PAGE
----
Exemptions exist for immigrants and legal permanent residents whose entry is in the U.S. national interest, but it’s unclear how that exemption will be applied.

Trump’s crackdown was reverberating across the world as airlines hurried to block residents from the banned countries from traveling to the U.S. while others who were already in flight when the order was signed were detained upon arriving at airports, including John F. Kennedy in New York and DFW, both of which are huge international gateways.

In Iran, the foreign ministry suggested the country would limit issuing visas to American tourists in retaliation.

Canadian Prime Minister Justin Trudeau sent a message on Twitter Saturday, saying refugees were welcome in his country, “regardless of your faith.”

Two of the first people blocked from entering the United States were Iraqis with links to the U.S. military, according to The Associated Press.

Hameed Khalid Darweesh and Haider Sameer Abdulkhaleq Alshawi were detained by immigration officials after landing at New York’s JFK Airport Friday night. Darweesh had worked as an interpreter for the U.S. Army when it invaded Iraq in 2003. Later he worked as a contract engineer. He was allowed into the U.S. Saturday afternoon, hours after his attorney petitioned a federal court to let the two men go, according to AP.

In their court filing, his lawyers said Alshawai’s wife had worked for a U.S. security contractor in Iraq. Members of her family had been killed by insurgents because of their association with the U.S. military.

CAIR officials said they would challenge the constitutionality of Trump’s order.

A large protest has formed at DFW Airport to demand the release of at least six people being held because of what country they are from.

“There is no evidence that refugees — the most thoroughly vetted of all people entering our nation — are a threat to national security,” said Lena F. Masri, the group’s national litigation director. “This is an order that is based on bigotry, not reality.”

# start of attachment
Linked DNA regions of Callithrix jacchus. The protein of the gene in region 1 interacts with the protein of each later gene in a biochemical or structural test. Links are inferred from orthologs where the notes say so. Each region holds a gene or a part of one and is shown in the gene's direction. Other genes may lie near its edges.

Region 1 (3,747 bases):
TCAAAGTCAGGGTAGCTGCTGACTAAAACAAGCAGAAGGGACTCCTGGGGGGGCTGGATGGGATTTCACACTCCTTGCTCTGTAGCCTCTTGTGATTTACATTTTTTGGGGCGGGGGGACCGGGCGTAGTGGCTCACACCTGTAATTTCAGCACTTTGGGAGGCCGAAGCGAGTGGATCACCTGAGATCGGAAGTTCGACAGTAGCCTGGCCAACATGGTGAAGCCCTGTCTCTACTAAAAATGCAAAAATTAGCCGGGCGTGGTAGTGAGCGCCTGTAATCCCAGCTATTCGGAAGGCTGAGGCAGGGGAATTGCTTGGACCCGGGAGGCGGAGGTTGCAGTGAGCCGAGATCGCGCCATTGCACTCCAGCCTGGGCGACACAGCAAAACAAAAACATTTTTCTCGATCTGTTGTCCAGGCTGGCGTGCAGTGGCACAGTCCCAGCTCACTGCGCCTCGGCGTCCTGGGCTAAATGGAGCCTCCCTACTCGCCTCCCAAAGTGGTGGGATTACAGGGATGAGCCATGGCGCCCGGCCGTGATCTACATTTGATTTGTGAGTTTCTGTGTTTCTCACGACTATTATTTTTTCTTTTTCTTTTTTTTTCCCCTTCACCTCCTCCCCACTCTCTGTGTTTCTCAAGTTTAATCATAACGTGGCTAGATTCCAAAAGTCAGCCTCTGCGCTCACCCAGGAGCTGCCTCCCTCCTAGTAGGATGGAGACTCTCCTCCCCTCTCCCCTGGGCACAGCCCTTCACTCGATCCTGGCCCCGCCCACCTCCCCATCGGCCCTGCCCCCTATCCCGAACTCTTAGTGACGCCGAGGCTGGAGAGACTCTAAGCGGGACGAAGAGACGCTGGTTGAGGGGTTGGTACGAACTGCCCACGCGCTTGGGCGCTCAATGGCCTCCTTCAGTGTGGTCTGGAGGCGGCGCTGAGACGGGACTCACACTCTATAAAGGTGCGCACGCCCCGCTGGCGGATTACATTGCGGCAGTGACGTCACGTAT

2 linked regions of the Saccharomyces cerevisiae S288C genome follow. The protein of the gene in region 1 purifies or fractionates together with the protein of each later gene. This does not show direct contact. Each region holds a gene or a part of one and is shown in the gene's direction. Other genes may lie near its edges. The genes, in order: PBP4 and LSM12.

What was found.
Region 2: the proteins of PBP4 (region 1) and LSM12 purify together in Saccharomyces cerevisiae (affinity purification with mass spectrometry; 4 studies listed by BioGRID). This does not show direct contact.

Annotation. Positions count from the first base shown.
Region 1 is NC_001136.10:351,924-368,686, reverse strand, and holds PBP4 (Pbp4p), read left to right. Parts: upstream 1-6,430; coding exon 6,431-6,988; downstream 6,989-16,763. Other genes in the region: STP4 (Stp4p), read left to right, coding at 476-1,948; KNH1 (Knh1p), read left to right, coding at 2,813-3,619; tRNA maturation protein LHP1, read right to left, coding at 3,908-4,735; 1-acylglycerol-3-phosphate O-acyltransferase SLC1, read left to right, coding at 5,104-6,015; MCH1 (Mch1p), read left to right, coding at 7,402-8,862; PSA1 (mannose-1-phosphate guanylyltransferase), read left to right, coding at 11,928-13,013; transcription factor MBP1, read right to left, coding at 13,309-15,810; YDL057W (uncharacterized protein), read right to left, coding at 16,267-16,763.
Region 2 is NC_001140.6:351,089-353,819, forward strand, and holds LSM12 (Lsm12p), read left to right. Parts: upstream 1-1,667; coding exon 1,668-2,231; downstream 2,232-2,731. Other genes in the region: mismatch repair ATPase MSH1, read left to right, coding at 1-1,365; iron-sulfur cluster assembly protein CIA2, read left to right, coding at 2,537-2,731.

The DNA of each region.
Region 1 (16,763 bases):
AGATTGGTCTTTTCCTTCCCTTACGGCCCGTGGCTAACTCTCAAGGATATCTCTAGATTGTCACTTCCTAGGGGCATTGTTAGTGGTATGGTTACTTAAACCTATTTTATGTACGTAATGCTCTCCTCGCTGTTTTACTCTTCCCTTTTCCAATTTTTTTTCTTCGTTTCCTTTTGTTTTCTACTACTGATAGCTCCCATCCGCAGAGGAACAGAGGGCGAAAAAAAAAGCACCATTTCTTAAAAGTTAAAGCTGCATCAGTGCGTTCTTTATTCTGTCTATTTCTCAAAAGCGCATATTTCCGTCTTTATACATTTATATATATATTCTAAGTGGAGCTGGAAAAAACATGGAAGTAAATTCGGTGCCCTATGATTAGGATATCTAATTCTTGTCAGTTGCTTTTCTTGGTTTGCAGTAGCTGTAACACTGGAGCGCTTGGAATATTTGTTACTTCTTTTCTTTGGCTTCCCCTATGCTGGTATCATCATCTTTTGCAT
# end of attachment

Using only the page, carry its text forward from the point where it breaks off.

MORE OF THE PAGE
It is unclear how many people would be immediately impacted by the non-refugee travel ban. According to the statistics maintained by the Homeland Security Department, about 17,000 students from the seven designated countries were allowed into the U.S. for the 2015-2016 school year. In 2015 more than 86,000 people from those countries arrived in the U.S. on other, non-immigrant visas and more than 52,000 others became legal permanent residents.

Last year the U.S. resettled 85,000 people displaced by war, political oppression, hunger and religious prejudice, including more than 12,000 Syrians. Before leaving office President Barack Obama announced that the U.S. would accept 110,000 refugees in the coming year, but Trump’s order cut that by more than half to 50,000.

No refugees were in the air when the travel ban was signed Friday, but about 350 people were in transit in Nairobi, Kenya, and were now stuck there, said Melanie Nezer, vice president of policy and advocacy for HIAS, a refugee resettlement aid agency. She said several hundred more people who were booked on U.S.-bound flights in the next week were now stranded around the globe.

“This in effect could be a permanent ban,” she said. “Many of these people may never be able to come.”

This report contains information from The Associated Press.

In his first weekly address as president, Donald Trump rattled off the executive orders he's signed in his first week stating, "This administration has hit the ground running at a record pace."